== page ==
In this regard, only a few studies have used PEMF to treat enlarged prostate. Two published studies used a desktop PEMF device to treat BPH in men with positive, but variable, results (Elgohary and Tantawy, 2017; Giannakopoulos, et al., 2011). A more recent study in 20 dogs, which also suffer from enlarged prostate as they age, found an average of 57% reduction in prostatic volume following three weeks of treatment with a portable PEMF device, without any interference in semen quality, testosterone levels, or libido (Leoci, et al., 2014).
The current study used a similar PEMF device and treatment program as the dog study. Twenty-seven naive patients with BPH and lower urinary tract symptoms were enrolled. They received a battery of tests including transrectal ultrasound and standardized questionnaires at baseline. They then used a handheld PEMF device (Magcell® Microcirc, Physiomed Elektromedizin) for five minutes twice daily for 28 consecutive days. The tests were then repeated. Nine patients elected to continue therapy for three more months while others discontinued. A final health evaluation was completed at four months for all patients.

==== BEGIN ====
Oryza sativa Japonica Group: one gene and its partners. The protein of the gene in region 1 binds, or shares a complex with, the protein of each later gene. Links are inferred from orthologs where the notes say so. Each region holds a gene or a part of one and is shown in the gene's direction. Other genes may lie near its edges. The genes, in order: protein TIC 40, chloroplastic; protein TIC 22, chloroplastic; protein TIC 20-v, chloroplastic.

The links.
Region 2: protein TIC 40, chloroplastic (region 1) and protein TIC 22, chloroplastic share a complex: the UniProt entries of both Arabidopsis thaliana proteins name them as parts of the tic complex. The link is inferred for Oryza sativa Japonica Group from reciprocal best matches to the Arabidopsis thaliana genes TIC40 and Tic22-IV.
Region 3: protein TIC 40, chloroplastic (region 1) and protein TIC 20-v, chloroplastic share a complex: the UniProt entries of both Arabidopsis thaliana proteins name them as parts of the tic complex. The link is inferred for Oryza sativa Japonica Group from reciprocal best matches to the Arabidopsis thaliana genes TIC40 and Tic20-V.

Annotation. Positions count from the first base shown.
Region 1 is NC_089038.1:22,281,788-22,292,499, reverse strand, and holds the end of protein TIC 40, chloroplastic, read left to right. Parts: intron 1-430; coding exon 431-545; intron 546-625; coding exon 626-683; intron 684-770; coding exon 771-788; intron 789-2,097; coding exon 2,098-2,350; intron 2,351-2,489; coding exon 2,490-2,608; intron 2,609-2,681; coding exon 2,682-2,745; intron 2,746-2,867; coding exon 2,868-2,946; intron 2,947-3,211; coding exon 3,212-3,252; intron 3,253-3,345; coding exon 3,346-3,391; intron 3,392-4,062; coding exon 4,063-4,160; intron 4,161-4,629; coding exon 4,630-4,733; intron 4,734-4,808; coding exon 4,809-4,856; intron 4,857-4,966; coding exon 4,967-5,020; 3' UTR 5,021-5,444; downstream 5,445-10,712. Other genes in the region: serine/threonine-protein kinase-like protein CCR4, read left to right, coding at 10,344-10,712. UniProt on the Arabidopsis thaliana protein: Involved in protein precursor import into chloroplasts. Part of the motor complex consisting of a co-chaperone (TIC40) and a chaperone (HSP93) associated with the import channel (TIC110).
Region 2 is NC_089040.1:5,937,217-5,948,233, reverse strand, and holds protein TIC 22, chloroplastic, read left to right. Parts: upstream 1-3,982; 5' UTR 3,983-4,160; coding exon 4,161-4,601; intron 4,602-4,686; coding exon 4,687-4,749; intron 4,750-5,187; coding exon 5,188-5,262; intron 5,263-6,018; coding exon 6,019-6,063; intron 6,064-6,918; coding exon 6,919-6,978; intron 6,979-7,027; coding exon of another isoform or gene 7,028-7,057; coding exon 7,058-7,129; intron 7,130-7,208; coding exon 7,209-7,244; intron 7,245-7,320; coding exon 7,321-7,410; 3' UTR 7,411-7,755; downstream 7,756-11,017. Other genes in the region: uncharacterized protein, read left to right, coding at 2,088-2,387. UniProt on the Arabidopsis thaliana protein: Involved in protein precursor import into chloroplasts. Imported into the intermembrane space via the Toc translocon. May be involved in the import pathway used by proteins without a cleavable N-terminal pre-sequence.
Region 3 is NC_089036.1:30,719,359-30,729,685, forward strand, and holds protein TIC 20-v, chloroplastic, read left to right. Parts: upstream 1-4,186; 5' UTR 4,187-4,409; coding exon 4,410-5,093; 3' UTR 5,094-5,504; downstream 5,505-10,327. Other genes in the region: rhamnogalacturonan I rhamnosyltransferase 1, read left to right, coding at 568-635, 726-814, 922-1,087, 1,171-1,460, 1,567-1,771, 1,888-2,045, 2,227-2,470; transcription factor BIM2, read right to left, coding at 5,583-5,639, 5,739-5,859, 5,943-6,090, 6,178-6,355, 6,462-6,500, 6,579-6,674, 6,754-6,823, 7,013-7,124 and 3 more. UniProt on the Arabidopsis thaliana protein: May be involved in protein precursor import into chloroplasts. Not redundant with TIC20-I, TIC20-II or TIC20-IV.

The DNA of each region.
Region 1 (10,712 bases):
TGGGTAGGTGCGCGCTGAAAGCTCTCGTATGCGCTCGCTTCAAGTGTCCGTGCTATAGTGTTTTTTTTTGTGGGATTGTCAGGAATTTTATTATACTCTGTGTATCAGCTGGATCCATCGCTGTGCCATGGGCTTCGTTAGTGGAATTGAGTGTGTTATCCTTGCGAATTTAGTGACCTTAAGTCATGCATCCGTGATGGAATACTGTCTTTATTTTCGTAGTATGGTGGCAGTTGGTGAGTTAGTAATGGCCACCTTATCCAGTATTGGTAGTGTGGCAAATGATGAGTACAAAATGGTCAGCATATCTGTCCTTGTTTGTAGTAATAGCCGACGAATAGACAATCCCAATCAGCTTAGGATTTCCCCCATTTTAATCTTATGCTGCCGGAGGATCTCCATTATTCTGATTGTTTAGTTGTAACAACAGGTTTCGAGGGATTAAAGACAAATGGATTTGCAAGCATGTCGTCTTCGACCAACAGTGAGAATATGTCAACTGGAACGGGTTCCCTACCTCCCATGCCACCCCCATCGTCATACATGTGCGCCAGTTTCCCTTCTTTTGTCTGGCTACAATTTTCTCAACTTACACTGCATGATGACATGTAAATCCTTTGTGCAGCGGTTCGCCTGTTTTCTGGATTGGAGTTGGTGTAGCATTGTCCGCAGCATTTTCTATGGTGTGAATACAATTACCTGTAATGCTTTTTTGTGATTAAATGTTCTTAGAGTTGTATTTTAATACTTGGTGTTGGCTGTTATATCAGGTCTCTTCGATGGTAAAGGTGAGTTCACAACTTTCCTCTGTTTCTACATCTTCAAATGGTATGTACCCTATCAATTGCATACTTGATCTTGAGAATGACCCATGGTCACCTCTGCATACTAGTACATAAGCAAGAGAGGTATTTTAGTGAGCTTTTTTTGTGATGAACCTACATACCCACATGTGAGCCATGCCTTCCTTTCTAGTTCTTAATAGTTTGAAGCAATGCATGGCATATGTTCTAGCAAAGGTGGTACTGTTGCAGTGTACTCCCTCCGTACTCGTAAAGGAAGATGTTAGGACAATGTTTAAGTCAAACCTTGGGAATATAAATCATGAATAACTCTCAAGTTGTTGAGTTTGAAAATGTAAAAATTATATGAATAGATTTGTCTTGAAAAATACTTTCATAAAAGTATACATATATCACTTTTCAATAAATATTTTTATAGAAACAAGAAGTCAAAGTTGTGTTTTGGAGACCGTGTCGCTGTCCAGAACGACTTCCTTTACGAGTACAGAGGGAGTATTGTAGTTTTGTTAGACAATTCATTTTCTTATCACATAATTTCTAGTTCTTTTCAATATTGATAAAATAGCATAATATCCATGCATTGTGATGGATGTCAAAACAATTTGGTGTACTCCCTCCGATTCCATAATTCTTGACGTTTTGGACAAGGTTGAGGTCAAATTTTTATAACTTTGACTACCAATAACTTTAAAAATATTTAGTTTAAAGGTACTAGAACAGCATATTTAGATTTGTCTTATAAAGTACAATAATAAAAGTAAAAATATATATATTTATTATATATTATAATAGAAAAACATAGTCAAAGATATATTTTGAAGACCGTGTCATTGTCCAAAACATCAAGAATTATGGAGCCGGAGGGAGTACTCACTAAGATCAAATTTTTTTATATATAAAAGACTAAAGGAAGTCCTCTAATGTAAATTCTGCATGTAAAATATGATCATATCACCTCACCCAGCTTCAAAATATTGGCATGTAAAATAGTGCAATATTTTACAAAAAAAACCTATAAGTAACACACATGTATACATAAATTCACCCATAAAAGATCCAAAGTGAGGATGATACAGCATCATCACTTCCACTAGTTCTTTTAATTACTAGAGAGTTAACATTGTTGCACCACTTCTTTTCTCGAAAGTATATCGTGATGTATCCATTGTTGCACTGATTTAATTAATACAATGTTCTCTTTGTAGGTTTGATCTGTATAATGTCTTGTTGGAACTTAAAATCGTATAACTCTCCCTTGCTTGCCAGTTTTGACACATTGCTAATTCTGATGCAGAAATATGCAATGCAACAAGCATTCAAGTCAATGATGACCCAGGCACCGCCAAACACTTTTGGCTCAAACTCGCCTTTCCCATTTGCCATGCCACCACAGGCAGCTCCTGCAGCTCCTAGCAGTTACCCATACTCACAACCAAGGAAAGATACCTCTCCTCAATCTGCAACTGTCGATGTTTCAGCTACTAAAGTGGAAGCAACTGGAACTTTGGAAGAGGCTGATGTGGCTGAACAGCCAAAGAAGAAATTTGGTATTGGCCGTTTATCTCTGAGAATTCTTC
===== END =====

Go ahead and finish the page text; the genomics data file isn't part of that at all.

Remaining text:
“The patients were happy with this simple treatment plan, and we were very pleased that their symptoms significantly improved after only one month of treatment, without any sort of side effects,” noted corresponding author Prof. Andrea Isidori.
PEMF was able to significantly reduce prostate volume after just 28 days of therapy, resulting in a median decrease of 5.4%. Symptoms also improved, with high compliance and no effects on hormonal and sexual function. There were no differences between subjects who continued therapy for three more months and those who did not, showing that one month of therapy may be sufficient for the device to effectively reduce prostate volume and symptoms. Patients with moderate-severe lower urinary tract symptoms and without metabolic syndrome (a cluster of conditions that include increased blood pressure, high blood sugar, excess body fat around the waist, and abnormal cholesterol or triglyceride levels and that increase the risk of heart disease, stroke, and type 2 diabetes) seemed to benefit more from this treatment.
The pilot study provided promising evidence for the usefulness of PEMF to treat BPH. The decrease in prostate size was less than that attained in dogs, however. This may be due to differences between dogs and humans in the architecture of prostate tissue and growth characteristics due to BPH. Additional research with a larger number of men and a control group is needed to better understand the optimal schedule and duration of treatment, the impact of treatment on prostate tissue, and the potential use of PEMF in conjunction with traditional BPH therapies.
“The Parsemus Foundation supported this pilot study in men following the successful trial in dogs, with the goal of finding an inexpensive, noninvasive method to alleviate the symptoms of enlarged prostate,” said Executive Director Linda Brent, PhD. “We look forward to partnering with other funders to sponsor additional research on the use of PEMF to treat BPH.”